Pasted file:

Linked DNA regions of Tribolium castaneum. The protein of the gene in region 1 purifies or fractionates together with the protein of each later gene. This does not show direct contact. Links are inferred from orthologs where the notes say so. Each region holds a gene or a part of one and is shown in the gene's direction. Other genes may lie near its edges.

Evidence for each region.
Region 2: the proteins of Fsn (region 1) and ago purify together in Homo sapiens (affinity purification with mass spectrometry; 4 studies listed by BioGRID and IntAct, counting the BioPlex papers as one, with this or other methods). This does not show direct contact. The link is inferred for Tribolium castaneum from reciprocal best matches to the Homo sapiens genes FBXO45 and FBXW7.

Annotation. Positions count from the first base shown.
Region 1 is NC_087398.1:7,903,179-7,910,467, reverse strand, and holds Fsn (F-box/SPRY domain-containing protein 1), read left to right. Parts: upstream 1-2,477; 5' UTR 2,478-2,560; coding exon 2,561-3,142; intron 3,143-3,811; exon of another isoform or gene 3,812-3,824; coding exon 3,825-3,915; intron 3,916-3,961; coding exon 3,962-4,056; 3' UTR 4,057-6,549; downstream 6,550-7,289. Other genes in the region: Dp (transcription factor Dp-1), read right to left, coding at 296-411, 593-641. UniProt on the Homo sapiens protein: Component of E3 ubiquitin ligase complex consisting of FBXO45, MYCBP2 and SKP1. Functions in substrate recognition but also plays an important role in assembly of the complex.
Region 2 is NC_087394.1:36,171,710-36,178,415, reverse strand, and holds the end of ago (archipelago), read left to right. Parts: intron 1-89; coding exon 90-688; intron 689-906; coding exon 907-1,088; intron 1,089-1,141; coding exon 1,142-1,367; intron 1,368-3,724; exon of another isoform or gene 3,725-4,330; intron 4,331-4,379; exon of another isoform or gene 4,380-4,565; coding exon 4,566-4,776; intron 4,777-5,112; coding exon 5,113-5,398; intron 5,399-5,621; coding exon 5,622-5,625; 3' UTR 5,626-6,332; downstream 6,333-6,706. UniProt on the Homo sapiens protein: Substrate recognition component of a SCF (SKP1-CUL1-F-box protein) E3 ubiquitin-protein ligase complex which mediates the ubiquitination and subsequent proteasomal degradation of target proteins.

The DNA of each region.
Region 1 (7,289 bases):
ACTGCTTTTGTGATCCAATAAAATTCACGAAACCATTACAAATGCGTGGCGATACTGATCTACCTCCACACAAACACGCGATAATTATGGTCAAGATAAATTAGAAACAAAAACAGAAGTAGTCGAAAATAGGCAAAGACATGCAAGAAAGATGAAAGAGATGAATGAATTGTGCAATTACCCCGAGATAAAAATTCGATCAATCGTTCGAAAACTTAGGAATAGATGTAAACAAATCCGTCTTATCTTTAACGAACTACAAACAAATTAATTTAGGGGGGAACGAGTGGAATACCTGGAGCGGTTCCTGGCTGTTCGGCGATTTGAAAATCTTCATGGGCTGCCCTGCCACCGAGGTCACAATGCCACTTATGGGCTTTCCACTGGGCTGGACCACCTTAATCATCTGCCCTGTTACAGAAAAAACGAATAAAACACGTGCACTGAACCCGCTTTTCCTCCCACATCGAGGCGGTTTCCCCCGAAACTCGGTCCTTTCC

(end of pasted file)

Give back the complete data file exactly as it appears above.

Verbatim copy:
Linked DNA regions of Tribolium castaneum. The protein of the gene in region 1 purifies or fractionates together with the protein of each later gene. This does not show direct contact. Links are inferred from orthologs where the notes say so. Each region holds a gene or a part of one and is shown in the gene's direction. Other genes may lie near its edges.

Evidence for each region.
Region 2: the proteins of Fsn (region 1) and ago purify together in Homo sapiens (affinity purification with mass spectrometry; 4 studies listed by BioGRID and IntAct, counting the BioPlex papers as one, with this or other methods). This does not show direct contact. The link is inferred for Tribolium castaneum from reciprocal best matches to the Homo sapiens genes FBXO45 and FBXW7.

Annotation. Positions count from the first base shown.
Region 1 is NC_087398.1:7,903,179-7,910,467, reverse strand, and holds Fsn (F-box/SPRY domain-containing protein 1), read left to right. Parts: upstream 1-2,477; 5' UTR 2,478-2,560; coding exon 2,561-3,142; intron 3,143-3,811; exon of another isoform or gene 3,812-3,824; coding exon 3,825-3,915; intron 3,916-3,961; coding exon 3,962-4,056; 3' UTR 4,057-6,549; downstream 6,550-7,289. Other genes in the region: Dp (transcription factor Dp-1), read right to left, coding at 296-411, 593-641. UniProt on the Homo sapiens protein: Component of E3 ubiquitin ligase complex consisting of FBXO45, MYCBP2 and SKP1. Functions in substrate recognition but also plays an important role in assembly of the complex.
Region 2 is NC_087394.1:36,171,710-36,178,415, reverse strand, and holds the end of ago (archipelago), read left to right. Parts: intron 1-89; coding exon 90-688; intron 689-906; coding exon 907-1,088; intron 1,089-1,141; coding exon 1,142-1,367; intron 1,368-3,724; exon of another isoform or gene 3,725-4,330; intron 4,331-4,379; exon of another isoform or gene 4,380-4,565; coding exon 4,566-4,776; intron 4,777-5,112; coding exon 5,113-5,398; intron 5,399-5,621; coding exon 5,622-5,625; 3' UTR 5,626-6,332; downstream 6,333-6,706. UniProt on the Homo sapiens protein: Substrate recognition component of a SCF (SKP1-CUL1-F-box protein) E3 ubiquitin-protein ligase complex which mediates the ubiquitination and subsequent proteasomal degradation of target proteins.

The DNA of each region.
Region 1 (7,289 bases):
ACTGCTTTTGTGATCCAATAAAATTCACGAAACCATTACAAATGCGTGGCGATACTGATCTACCTCCACACAAACACGCGATAATTATGGTCAAGATAAATTAGAAACAAAAACAGAAGTAGTCGAAAATAGGCAAAGACATGCAAGAAAGATGAAAGAGATGAATGAATTGTGCAATTACCCCGAGATAAAAATTCGATCAATCGTTCGAAAACTTAGGAATAGATGTAAACAAATCCGTCTTATCTTTAACGAACTACAAACAAATTAATTTAGGGGGGAACGAGTGGAATACCTGGAGCGGTTCCTGGCTGTTCGGCGATTTGAAAATCTTCATGGGCTGCCCTGCCACCGAGGTCACAATGCCACTTATGGGCTTTCCACTGGGCTGGACCACCTTAATCATCTGCCCTGTTACAGAAAAAACGAATAAAACACGTGCACTGAACCCGCTTTTCCTCCCACATCGAGGCGGTTTCCCCCGAAACTCGGTCCTTTCC